Furthermore, Trump’s new position is cut from the same cloth as his old one – the anti-immigration demagoguery that has been the centerpiece of his unexpectedly durable campaign from the get go. This summer he went from late-night punch line to late-night-punch-line-who-is-leading-the-GOP-polls thanks in no small part to branding many Mexican immigrants as rapists, murderers, and drug dealers. One of the bigger differences between his wall-building and deportation-heavy plan and this no-Muslims-allowed one is that he’s not promising to make Muslims pay to implement the latter.
This started a long time ago:
Baseless worries that ISIS terrorists would travel to Mexico and then sneak in over the United States’ southern border predate this campaign. Rick Perry suggested back in 2014 that there was a “very real possibility” that members of ISIS or other terrorist groups were entering the U.S. illegally via Mexico. Scott Walker made a similar case this summer when he said that Islamic terrorists were “most likely” smuggling themselves across the Mexican border. Once Trump learned he had an immigration hammer, it was only a matter of time before he saw every Muslim as a nail.
This, then, was inevitable:
Despite the GOP establishment’s well-documented fear about alienating Hispanic voters as Mitt “Self-Deportation” Romney did four years ago, Trump’s theoretically more sober-minded rivals have been willing to entertain the ideas of building a 1,989-mile along the Mexican border and tracking foreigners like they’re FedEx packages. Even Jeb, a man who only a year earlier described coming to the United States illegally as “an act of love” people undertook for their families, began using the derogatory term “anchor babies” while his party talked opening about repealing the 14th amendment.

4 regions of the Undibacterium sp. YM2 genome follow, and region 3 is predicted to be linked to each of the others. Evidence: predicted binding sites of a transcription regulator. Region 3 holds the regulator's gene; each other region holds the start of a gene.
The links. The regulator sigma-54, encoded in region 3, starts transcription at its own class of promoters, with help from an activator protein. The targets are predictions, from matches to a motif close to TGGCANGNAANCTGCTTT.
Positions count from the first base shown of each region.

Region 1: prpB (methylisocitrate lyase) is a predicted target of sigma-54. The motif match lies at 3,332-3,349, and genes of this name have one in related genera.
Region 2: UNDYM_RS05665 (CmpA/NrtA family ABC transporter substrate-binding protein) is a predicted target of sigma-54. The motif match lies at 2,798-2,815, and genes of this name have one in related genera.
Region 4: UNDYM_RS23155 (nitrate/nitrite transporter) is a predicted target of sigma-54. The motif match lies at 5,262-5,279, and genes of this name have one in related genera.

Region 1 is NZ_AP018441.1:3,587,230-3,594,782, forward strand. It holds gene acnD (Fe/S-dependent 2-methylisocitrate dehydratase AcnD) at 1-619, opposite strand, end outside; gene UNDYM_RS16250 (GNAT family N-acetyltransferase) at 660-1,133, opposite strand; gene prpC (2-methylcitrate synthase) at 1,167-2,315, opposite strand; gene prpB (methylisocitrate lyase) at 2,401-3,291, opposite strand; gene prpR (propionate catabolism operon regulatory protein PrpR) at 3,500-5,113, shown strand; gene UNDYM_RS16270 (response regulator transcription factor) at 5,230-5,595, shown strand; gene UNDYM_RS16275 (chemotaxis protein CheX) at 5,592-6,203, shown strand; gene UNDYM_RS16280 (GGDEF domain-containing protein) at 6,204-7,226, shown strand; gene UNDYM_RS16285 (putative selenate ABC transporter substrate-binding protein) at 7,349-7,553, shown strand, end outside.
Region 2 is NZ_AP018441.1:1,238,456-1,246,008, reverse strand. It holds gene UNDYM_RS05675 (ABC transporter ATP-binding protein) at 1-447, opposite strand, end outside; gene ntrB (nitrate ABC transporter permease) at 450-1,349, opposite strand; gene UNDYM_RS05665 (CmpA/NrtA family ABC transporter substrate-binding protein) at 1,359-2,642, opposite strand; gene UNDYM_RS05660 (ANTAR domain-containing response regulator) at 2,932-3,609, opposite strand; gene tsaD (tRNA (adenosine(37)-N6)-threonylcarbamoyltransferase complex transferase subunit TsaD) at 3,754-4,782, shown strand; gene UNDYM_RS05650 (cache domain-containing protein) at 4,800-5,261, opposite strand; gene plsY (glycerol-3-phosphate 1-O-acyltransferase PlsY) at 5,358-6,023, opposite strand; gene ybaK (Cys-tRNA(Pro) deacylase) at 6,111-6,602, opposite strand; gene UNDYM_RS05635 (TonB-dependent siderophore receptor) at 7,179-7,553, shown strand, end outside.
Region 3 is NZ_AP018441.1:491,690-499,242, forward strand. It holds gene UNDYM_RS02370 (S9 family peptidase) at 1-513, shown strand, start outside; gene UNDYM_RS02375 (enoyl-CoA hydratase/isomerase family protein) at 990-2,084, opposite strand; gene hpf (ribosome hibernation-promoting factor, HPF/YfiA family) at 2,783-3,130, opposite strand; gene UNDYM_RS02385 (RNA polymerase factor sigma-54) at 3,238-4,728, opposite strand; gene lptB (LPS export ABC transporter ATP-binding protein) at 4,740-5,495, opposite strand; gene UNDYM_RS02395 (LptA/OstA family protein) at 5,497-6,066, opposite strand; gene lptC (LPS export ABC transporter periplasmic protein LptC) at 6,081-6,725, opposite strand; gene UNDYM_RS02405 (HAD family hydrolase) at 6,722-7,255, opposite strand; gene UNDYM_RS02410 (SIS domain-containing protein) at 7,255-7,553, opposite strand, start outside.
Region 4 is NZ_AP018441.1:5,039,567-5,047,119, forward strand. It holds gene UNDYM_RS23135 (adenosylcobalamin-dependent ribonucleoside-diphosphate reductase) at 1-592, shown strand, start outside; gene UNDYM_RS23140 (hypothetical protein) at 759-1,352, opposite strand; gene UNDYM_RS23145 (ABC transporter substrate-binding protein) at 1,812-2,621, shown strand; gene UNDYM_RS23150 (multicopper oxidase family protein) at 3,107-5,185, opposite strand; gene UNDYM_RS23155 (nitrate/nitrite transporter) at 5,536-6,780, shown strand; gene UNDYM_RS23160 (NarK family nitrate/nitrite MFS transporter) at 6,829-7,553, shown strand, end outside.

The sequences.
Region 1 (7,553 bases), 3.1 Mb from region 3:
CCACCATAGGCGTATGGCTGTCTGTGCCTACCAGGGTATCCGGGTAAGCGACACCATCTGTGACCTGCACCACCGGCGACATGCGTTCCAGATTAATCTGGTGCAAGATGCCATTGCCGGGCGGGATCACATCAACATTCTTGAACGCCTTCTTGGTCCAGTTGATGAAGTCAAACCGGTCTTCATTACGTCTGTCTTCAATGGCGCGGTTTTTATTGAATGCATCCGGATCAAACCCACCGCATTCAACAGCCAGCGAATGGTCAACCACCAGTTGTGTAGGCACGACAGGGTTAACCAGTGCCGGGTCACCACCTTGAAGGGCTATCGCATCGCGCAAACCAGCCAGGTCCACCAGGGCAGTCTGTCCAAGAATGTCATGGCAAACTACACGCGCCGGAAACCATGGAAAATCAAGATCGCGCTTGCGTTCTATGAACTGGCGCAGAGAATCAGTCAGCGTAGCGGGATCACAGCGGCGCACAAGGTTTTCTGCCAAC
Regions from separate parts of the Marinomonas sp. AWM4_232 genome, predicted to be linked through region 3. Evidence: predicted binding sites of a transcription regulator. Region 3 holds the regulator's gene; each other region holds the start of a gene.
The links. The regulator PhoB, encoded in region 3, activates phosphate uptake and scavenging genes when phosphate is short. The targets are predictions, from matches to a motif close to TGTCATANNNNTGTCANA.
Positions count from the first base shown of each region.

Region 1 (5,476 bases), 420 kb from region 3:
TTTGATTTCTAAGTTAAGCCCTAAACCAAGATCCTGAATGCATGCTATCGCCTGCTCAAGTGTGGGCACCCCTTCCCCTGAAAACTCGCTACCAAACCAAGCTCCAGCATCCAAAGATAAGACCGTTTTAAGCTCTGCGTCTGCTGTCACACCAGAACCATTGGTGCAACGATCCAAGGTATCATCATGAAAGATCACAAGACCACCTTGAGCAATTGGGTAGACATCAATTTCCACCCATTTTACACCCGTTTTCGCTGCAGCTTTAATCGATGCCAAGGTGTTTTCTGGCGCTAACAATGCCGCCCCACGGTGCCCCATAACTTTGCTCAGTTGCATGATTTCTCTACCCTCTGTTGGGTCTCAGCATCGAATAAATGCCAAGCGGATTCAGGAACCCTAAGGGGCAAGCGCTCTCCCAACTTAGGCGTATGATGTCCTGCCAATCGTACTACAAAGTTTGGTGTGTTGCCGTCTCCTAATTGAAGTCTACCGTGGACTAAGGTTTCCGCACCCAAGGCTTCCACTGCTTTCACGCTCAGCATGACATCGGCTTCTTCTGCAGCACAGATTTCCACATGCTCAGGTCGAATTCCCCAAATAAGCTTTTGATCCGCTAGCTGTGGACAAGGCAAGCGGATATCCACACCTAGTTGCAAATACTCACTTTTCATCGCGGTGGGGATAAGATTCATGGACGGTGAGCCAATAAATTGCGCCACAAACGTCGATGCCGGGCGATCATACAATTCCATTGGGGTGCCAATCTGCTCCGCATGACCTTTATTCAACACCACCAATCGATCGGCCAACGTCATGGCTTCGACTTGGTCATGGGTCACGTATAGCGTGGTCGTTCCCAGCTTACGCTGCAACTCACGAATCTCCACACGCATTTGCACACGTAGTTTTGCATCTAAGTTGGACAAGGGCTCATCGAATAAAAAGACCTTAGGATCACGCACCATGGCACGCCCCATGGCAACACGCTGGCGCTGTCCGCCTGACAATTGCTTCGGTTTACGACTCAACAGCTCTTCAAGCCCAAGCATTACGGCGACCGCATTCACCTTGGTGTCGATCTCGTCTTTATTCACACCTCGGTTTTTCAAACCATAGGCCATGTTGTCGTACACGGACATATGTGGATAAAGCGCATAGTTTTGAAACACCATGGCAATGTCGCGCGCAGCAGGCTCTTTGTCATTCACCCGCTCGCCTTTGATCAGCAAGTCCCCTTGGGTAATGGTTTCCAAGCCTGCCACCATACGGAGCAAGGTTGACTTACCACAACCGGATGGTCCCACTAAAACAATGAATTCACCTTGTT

So we have the logical, and absurd, conclusion to all this, now. None of the other Republican candidates really disagrees with him. They just say they do, but none of them was bold enough to take what they themselves had been saying to its logical conclusion.
Trump did, but now the wrong people have noticed, like Southern Baptist leader Russell Moore:
The United States government should fight, and fight hard, against radical Islamic jihadism. The government should close the borders to anyone suspected of even a passing involvement with any radical cell or terrorist network. But the government should not penalize law-abiding people, especially those who are American citizens, for holding their religious convictions.
Muslims are an unpopular group these days. And I would argue that non-violent Muslim leaders have a responsibility to call out terror and violence and jihad. At the same time, those of us who are Christians ought to stand up for religious liberty not just when our rights are violated but on behalf of others too.
Make no mistake. A government that can shut down mosques simply because they are mosques can shut down Bible studies because they are Bible studies. A government that can close the borders to all Muslims simply on the basis of their religious belief can do the same thing for evangelical Christians. A government that issues ID badges for Muslims simply because they are Muslims can, in the fullness of time, demand the same for Christians because we are Christians.
Reductio ad absurdum hits home, on the Christian right, but two can play this game:
A Florida mayor says he’s banning Donald Trump from his city after the Republican presidential candidate called for the U.S. to stop Muslims from entering the country.
Playing off of Trump’s earlier words, St. Petersburg Mayor Rick Kriseman tweeted Monday that he was banning Trump “until we fully understand the dangerous threat posed by all Trumps.”
A little humor helps, but not much. Donald Trump has now reduced the Republican Party to an absurdity, by taking the party’s arguments to their logical conclusions. Now he wants to do that for all of America, after we’ve worked so hard to reverse all the absurdities of the Bush years. We’ll end up absurd anyway. It hardly seems fair. But who’s going to stop him? Reductio ad absurdum.